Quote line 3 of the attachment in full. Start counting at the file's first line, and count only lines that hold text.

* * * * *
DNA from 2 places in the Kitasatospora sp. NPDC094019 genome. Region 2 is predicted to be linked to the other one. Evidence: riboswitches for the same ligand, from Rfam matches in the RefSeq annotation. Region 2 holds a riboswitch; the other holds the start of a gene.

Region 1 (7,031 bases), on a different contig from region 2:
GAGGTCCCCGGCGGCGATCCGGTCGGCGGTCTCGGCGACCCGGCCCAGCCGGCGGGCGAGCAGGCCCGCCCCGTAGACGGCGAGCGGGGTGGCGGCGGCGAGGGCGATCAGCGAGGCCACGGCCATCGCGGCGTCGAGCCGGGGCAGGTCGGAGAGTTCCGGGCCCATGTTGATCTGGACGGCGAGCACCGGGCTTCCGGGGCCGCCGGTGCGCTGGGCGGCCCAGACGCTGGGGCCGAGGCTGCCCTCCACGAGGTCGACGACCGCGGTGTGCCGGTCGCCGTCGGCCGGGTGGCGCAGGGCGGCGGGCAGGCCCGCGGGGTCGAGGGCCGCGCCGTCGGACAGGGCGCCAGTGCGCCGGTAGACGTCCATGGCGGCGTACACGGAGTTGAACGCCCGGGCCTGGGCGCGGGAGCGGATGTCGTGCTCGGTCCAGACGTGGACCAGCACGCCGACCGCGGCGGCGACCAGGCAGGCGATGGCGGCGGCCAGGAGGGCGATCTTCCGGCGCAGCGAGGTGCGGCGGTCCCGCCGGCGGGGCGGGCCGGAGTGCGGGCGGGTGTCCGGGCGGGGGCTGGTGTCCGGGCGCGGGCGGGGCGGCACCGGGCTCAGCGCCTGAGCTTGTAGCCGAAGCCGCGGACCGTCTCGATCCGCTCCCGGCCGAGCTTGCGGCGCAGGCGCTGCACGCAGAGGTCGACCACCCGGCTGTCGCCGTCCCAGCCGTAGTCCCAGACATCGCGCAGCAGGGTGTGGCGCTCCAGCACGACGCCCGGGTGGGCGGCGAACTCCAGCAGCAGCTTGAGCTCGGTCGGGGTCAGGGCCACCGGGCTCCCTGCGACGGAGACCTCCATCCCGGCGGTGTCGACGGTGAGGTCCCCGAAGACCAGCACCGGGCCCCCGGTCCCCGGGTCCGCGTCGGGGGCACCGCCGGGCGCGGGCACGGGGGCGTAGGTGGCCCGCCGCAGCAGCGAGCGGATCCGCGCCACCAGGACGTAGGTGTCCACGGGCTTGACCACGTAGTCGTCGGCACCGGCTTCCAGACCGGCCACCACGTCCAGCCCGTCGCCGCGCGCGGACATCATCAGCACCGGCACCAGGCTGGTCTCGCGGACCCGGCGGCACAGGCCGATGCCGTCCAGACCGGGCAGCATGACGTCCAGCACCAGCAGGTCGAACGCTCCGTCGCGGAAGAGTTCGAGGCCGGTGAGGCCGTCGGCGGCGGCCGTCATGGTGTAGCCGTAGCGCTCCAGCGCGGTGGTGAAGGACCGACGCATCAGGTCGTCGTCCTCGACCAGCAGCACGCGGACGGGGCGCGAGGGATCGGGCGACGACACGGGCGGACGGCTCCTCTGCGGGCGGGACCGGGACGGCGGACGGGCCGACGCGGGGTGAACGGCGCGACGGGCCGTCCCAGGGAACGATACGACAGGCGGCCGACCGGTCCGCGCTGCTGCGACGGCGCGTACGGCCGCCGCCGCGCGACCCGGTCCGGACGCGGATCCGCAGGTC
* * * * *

GAGGTCCCCGGCGGCGATCCGGTCGGCGGTCTCGGCGACCCGGCCCAGCCGGCGGGCGAGCAGGCCCGCCCCGTAGACGGCGAGCGGGGTGGCGGCGGCGAGGGCGATCAGCGAGGCCACGGCCATCGCGGCGTCGAGCCGGGGCAGGTCGGAGAGTTCCGGGCCCATGTTGATCTGGACGGCGAGCACCGGGCTTCCGGGGCCGCCGGTGCGCTGGGCGGCCCAGACGCTGGGGCCGAGGCTGCCCTCCACGAGGTCGACGACCGCGGTGTGCCGGTCGCCGTCGGCCGGGTGGCGCAGGGCGGCGGGCAGGCCCGCGGGGTCGAGGGCCGCGCCGTCGGACAGGGCGCCAGTGCGCCGGTAGACGTCCATGGCGGCGTACACGGAGTTGAACGCCCGGGCCTGGGCGCGGGAGCGGATGTCGTGCTCGGTCCAGACGTGGACCAGCACGCCGACCGCGGCGGCGACCAGGCAGGCGATGGCGGCGGCCAGGAGGGCGATCTTCCGGCGCAGCGAGGTGCGGCGGTCCCGCCGGCGGGGCGGGCCGGAGTGCGGGCGGGTGTCCGGGCGGGGGCTGGTGTCCGGGCGCGGGCGGGGCGGCACCGGGCTCAGCGCCTGAGCTTGTAGCCGAAGCCGCGGACCGTCTCGATCCGCTCCCGGCCGAGCTTGCGGCGCAGGCGCTGCACGCAGAGGTCGACCACCCGGCTGTCGCCGTCCCAGCCGTAGTCCCAGACATCGCGCAGCAGGGTGTGGCGCTCCAGCACGACGCCCGGGTGGGCGGCGAACTCCAGCAGCAGCTTGAGCTCGGTCGGGGTCAGGGCCACCGGGCTCCCTGCGACGGAGACCTCCATCCCGGCGGTGTCGACGGTGAGGTCCCCGAAGACCAGCACCGGGCCCCCGGTCCCCGGGTCCGCGTCGGGGGCACCGCCGGGCGCGGGCACGGGGGCGTAGGTGGCCCGCCGCAGCAGCGAGCGGATCCGCGCCACCAGGACGTAGGTGTCCACGGGCTTGACCACGTAGTCGTCGGCACCGGCTTCCAGACCGGCCACCACGTCCAGCCCGTCGCCGCGCGCGGACATCATCAGCACCGGCACCAGGCTGGTCTCGCGGACCCGGCGGCACAGGCCGATGCCGTCCAGACCGGGCAGCATGACGTCCAGCACCAGCAGGTCGAACGCTCCGTCGCGGAAGAGTTCGAGGCCGGTGAGGCCGTCGGCGGCGGCCGTCATGGTGTAGCCGTAGCGCTCCAGCGCGGTGGTGAAGGACCGACGCATCAGGTCGTCGTCCTCGACCAGCAGCACGCGGACGGGGCGCGAGGGATCGGGCGACGACACGGGCGGACGGCTCCTCTGCGGGCGGGACCGGGACGGCGGACGGGCCGACGCGGGGTGAACGGCGCGACGGGCCGTCCCAGGGAACGATACGACAGGCGGCCGACCGGTCCGCGCTGCTGCGACGGCGCGTACGGCCGCCGCCGCGCGACCCGGTCCGGACGCGGATCCGCAGGTC